I get accused by my friends of only writing about pens I love (which I am somewhat guilty of; I want to tell you about pens I think you should have!)…uh…which is why I decided to review the Pilot Choose gel pens I have. Um, sorry Pilot. Let me say, I admire the fact that Pilot has SO MANY products. I think it shows a commitment to innovation that they’ve developed all these different products and brought them to market, and I admire the breadth of the products they offer, from high-end to low-end. They’ve got some real hits, but with this many products, you’re guaranteed to have some misses.
Design-wise and aesthetically speaking, I have no complaints. This is a fun and simple stick pen at a great price. The overall look is clean and pleasing, and I like the look of the pearlescent caps with the colorful bodies. Lots of ink, clearly visible. No grip, but the tip unscrews, so I assume there’s some theoretical universe where you could just buy refills to put in the body. Feels lightweight but pleasant in the hand.
I especially love the caps. The translucent colored-plastic ends make it easy to tell which color you’re grabbing from a cup full of these pens, and for people who are color-blind or can only see in monochrome, the ends are labeled with the color name and tip size. And, if you get maybe six or so of these together in a circle, the semi-teardrop shaped caps will look like a flower! A really haphazardly colored flower. The kind that monochromatic-sighted five-year-olds might color.
But when it comes to writing, I’ve thrown these pens in cold storage (/unused pen drawer-age). Why? Disastrous mess! The tips have an annoying and persistent habit of gathering excess ink around the tip and then unleashing these collections in the form of blobs, such as might be found on the page, or somehow, inexplicably, all over my hands. That’s the part I don’t quite understand. After using the blue-black pen for the writing sample, I had blue-black ink all over BOTH hands in patterns I could not explain. Some terrible form of blue-black magic, I’d wager.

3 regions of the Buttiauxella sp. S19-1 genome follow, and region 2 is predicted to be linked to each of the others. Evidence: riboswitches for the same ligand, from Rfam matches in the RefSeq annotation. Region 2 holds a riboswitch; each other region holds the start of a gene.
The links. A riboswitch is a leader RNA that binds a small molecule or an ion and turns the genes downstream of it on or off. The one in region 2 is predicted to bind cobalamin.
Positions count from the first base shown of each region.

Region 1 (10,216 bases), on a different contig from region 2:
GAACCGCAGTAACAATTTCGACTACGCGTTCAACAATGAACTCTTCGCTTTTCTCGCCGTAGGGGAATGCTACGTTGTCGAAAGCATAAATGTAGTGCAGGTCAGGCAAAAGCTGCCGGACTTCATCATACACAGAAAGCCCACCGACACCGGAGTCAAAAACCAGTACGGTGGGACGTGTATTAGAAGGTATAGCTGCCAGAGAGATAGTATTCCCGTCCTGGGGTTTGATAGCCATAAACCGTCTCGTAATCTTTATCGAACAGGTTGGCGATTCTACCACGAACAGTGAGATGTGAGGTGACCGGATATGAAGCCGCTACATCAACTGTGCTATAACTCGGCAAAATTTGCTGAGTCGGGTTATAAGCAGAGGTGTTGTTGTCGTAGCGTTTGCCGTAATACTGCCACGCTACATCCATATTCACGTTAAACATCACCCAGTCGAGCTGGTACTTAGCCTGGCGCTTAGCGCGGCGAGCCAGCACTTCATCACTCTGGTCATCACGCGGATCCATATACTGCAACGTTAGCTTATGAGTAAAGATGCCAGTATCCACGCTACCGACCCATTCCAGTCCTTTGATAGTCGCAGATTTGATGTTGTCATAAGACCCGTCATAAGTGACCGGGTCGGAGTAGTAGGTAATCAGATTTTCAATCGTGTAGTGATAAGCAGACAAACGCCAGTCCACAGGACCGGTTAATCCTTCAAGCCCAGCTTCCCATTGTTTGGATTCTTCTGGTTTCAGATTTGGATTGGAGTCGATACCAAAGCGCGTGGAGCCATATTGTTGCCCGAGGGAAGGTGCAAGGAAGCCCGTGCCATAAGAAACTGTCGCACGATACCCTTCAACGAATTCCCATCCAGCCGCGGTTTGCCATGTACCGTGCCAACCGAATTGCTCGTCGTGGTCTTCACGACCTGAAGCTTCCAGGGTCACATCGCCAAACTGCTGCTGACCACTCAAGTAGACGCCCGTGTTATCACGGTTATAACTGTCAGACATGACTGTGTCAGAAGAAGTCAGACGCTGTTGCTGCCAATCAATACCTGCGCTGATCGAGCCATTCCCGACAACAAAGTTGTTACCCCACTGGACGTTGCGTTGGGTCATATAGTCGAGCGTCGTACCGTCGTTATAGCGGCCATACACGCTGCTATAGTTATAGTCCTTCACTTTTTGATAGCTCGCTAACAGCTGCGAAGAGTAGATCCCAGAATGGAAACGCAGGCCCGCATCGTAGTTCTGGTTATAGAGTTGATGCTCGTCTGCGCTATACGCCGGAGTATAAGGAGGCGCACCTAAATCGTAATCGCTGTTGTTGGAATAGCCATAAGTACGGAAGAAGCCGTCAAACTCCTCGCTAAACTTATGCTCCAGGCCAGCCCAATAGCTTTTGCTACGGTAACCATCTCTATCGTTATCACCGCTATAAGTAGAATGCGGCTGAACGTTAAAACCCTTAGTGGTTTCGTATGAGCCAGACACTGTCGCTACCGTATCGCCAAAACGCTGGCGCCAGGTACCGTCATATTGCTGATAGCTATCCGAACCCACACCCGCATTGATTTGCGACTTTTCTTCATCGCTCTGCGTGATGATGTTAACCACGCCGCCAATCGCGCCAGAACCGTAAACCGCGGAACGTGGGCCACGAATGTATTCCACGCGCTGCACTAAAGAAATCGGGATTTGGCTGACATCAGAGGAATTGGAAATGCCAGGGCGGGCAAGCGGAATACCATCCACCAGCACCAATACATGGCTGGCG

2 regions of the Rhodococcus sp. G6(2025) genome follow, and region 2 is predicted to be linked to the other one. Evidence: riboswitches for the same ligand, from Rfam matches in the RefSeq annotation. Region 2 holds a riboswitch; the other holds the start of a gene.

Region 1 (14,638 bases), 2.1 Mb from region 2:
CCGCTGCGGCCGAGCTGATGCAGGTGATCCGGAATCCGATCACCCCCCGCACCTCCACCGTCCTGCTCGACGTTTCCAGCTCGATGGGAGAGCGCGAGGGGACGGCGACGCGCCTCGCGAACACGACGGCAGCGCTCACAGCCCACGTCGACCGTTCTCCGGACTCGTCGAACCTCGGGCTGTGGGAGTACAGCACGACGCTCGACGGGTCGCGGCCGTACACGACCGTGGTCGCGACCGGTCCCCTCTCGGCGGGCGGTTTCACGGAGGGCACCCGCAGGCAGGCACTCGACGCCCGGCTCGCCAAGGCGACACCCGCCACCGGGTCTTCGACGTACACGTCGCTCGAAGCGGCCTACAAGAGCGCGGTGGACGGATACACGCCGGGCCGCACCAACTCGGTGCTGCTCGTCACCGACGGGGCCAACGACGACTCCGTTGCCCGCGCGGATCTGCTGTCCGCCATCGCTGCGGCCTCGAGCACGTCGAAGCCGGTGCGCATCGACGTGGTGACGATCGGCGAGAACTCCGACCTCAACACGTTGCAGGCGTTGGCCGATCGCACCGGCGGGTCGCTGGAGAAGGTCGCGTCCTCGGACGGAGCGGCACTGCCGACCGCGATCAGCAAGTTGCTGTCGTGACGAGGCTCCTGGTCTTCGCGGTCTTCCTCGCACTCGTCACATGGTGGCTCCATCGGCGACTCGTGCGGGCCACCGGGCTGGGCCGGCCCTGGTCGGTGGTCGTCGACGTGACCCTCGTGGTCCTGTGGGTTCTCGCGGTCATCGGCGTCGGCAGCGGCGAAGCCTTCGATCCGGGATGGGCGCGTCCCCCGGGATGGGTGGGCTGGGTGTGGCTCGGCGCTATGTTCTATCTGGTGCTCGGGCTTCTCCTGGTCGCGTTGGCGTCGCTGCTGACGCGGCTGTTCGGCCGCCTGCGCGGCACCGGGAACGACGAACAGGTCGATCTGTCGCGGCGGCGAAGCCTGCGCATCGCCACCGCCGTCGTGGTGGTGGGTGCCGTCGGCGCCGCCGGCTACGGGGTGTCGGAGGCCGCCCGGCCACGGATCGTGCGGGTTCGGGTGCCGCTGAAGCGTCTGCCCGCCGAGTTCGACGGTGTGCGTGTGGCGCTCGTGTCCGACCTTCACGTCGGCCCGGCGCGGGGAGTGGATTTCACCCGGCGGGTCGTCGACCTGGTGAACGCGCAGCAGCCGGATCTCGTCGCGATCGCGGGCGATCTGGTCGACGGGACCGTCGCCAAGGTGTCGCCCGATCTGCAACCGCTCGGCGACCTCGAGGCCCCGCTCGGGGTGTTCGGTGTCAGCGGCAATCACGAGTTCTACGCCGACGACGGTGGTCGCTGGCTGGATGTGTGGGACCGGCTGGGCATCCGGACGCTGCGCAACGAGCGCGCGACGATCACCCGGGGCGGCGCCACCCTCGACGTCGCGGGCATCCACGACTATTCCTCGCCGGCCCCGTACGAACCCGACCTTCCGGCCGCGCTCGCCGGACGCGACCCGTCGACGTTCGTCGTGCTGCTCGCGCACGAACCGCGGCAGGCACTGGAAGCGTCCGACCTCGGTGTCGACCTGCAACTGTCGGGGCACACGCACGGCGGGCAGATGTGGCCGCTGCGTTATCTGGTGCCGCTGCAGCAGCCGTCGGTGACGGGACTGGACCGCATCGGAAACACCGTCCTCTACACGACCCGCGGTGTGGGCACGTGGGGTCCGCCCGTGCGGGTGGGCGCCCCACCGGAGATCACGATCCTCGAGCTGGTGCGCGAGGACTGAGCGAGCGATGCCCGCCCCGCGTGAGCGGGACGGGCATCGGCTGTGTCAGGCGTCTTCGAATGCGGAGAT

I’ve gotten used to having enough pens where this ISN’T a problem that I no longer tolerate pens that leave my hands horrendously messy. Maybe if I were doing a bunch of EXCITING HANDS-ON ART, then yes obviously I’d get over a bit of mess. But writing a letter shouldn’t leave me looking like I’ve been taking painting lessons from Jackson Pollock.
Seriously. Look at this. Look at it.
This is a left-handed nightmare. Look at the drawings; once I got ink on my hands, I ended up putting smudgespots of ink all over the drawings. That’s a big no-no. I can’t abide a pen that does that. And I don’t mean to kick a pen while it’s down, but it’s not waterproof either, as is claimed. MAYBE….maybe the blue-black was just so egregiously bad…but no, you look at all three pens, and you see ink mess around the tips of all three, and I had bloblems in the writing sample with the blue-black and the brown (and probably will have them with the violet, too, if I keep using it). Even if I just got a bad set, it speaks to poor quality control in this line that would make buying this pen a gamble, albeit a very inexpensive one.
There are a couple of good things though! The (often inconsistent, occasionally somewhat streaky) writing was crisp on the page. Once the ink was down and dry on the page, which didn’t take long, I didn’t have any problems with the ink being picked back up on my hand from the paper. And the colors are nice! The violet’s a bit more the color orchid than it is violet, but it is vibrant. The brown’s more of a tea-brown than a dark brown. The blue-black is a nice one; the blue has just the slightest hint of tealness to it that I really enjoy in a blue-black. So maybe I’ll get the ink out of the pen somehow and use it to paint? That’s about the only way these pens will see much action from me, I’m afraid.